Today is arbitrarily National Chinese Almond Cookie Day… in other words, it’s an excuse to talk about, make, and eat almond cookies after Chinese New Year has already passed.
A bit of confusion surrounds the origins and variations of this cookie; there’s the crispy crunchy version that probably originated from the traditional walnut cookie (合桃酥), and there’s the melt-in-your-mouth variety that seems to have its roots in the peanut cookie (花生饼). I enjoy both, but the former I tend to associate with cheap takeout as it sometimes replaces the less authentic fortune cookie.
For that reason, the recipe you’ll find below results in a buttery, crumbly, melt-in-your-mouth cookie made much simpler and healthier by using whole spelt flour and substituting mild olive oil (or any neutral-flavoured vegetable oil) for the lard used in many traditional Chinese pastry recipes. I’ll admit that the results were far better than I could have hoped; the texture suffers in no way. You could also use butter with good results, but I prefer to give the aromatic almond flavour space to come through.
Almond flour is widely available here in a land where its inhabitants exalt the bakewell tart, but you can easily grind whole almonds in a food processor until fine… just make sure you don’t grind until you end up with delicious but—for this recipe—unsuitable almond butter. In fact, I imagine substituting with any kind of finely-ground nut would work, especially peanuts or walnuts. Just thinking about an unorthodox pistachio variation makes me want to start preheating the oven.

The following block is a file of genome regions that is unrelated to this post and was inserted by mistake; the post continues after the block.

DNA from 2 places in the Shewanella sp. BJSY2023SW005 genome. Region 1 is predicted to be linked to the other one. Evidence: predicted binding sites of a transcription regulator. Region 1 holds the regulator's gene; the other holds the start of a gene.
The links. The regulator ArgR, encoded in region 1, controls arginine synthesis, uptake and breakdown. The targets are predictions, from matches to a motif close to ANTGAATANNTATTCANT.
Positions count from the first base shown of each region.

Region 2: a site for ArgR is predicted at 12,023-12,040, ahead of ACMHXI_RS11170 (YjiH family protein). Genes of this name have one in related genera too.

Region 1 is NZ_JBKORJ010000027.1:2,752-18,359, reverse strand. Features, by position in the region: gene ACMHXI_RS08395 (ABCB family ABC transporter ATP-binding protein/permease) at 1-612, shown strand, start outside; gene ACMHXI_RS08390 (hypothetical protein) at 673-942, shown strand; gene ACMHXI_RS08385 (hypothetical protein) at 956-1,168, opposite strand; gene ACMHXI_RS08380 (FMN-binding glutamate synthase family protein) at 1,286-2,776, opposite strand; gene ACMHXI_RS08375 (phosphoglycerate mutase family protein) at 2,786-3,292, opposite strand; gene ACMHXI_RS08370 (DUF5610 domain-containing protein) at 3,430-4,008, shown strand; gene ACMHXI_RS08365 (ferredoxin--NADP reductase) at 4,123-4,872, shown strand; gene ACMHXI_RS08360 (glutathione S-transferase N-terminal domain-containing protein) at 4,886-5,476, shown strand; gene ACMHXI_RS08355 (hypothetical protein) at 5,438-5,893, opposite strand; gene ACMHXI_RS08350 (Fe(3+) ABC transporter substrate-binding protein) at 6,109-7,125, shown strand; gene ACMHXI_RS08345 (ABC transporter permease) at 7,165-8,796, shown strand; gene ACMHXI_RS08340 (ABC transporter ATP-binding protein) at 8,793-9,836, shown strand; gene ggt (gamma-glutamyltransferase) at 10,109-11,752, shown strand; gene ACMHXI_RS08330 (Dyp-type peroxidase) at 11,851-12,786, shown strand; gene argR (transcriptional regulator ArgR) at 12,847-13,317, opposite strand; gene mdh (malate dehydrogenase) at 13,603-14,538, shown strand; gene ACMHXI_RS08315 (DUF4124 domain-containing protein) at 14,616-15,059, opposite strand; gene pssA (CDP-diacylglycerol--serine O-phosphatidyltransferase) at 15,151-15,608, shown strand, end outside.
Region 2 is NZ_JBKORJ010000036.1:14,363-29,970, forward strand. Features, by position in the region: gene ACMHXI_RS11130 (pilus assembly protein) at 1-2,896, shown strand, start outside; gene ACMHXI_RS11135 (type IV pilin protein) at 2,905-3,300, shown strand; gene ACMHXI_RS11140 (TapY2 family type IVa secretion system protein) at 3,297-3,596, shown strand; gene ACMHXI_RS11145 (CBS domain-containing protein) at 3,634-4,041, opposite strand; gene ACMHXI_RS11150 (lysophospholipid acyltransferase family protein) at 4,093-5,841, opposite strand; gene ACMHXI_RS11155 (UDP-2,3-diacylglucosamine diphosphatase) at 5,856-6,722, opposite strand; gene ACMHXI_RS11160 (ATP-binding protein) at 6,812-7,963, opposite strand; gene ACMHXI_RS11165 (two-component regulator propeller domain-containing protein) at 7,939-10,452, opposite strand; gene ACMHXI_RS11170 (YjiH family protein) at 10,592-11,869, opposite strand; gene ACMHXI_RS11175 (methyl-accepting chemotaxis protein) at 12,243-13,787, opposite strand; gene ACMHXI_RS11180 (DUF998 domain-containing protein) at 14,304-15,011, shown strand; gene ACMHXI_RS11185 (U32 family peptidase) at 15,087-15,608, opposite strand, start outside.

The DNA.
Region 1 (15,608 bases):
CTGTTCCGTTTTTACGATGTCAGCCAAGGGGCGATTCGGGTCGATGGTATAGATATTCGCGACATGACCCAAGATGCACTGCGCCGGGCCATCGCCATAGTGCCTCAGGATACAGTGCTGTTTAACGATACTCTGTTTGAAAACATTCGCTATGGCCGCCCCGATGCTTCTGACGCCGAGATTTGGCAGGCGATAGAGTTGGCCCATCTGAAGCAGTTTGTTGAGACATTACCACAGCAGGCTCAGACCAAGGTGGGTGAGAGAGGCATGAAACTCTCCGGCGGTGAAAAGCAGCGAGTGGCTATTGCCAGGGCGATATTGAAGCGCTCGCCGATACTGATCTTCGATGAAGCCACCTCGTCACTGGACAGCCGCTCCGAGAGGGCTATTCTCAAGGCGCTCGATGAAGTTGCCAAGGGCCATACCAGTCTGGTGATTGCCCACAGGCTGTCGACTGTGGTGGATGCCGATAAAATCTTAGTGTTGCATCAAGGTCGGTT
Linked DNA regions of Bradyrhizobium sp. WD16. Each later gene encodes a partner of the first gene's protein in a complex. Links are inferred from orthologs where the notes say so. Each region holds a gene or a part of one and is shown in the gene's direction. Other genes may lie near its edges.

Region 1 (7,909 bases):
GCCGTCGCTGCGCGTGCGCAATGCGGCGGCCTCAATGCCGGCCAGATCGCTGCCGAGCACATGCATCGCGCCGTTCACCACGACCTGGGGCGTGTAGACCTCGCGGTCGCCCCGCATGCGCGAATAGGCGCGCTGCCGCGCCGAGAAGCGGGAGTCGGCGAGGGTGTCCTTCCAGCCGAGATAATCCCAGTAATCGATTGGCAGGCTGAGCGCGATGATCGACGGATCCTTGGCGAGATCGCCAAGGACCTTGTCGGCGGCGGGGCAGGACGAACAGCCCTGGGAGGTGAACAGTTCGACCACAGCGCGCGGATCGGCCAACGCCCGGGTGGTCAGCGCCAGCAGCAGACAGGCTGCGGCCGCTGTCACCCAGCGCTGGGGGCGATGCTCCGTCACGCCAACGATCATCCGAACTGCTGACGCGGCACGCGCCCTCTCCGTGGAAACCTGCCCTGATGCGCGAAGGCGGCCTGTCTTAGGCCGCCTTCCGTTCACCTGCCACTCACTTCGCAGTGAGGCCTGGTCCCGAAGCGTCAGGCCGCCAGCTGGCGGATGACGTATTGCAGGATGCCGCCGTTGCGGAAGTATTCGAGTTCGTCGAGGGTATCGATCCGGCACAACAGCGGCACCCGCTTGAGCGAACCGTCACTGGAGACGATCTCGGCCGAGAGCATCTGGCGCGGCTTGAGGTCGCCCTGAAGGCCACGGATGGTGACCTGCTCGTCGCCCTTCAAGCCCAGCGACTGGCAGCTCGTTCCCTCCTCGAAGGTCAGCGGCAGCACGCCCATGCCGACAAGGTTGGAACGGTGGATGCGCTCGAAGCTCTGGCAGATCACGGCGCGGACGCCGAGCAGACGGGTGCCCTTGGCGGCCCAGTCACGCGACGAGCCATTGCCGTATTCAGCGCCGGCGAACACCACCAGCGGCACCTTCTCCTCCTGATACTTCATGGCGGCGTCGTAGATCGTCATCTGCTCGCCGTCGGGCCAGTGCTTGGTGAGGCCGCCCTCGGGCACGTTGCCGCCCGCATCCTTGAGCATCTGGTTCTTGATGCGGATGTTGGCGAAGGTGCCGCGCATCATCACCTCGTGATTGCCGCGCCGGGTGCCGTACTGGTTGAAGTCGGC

I used unrefined brown sugar called muscovado for a subtle molasses flavour and ever-so-slight crunch, but really you can use any kind if you’re okay with some differences in final texture. Caster/icing sugar would be ideal for superfine crumb.
Chinese Almond Cookies
(makes about 25)
- 100g (~½ cup) ground almonds
- 150g (~½ cup) spelt flour
- 70g (~⅓ cup) muscovado sugar
- ¾ t baking powder
- ¾ t baking soda
- pinch of salt
- roughly 100ml (~½ cup) olive oil
- 1 egg yolk, for glazing
Preheat oven to 180ºC.
Combine all dry ingredients, then trickle in the oil until a cohesive dough is formed. Roll into 1-2 T balls and place on a baking tray lined with parchment paper. Repeat until dough is used up. If it’s difficult to form balls that don’t fall apart, add some more oil.
Brush lightly with a glaze of beaten egg yolk and bake for 15-20 minutes, or until the cookies’ surfaces are cracked and slightly golden. At this point, a little (okay, a lot) of self-control will pay off. Wait for about an hour until the cookies are cooled; this will ensure that they no longer smell like the egg wash and have transformed from sandy to firm in texture.
The Year of the Snake is looking good. Not tasting too badly, either.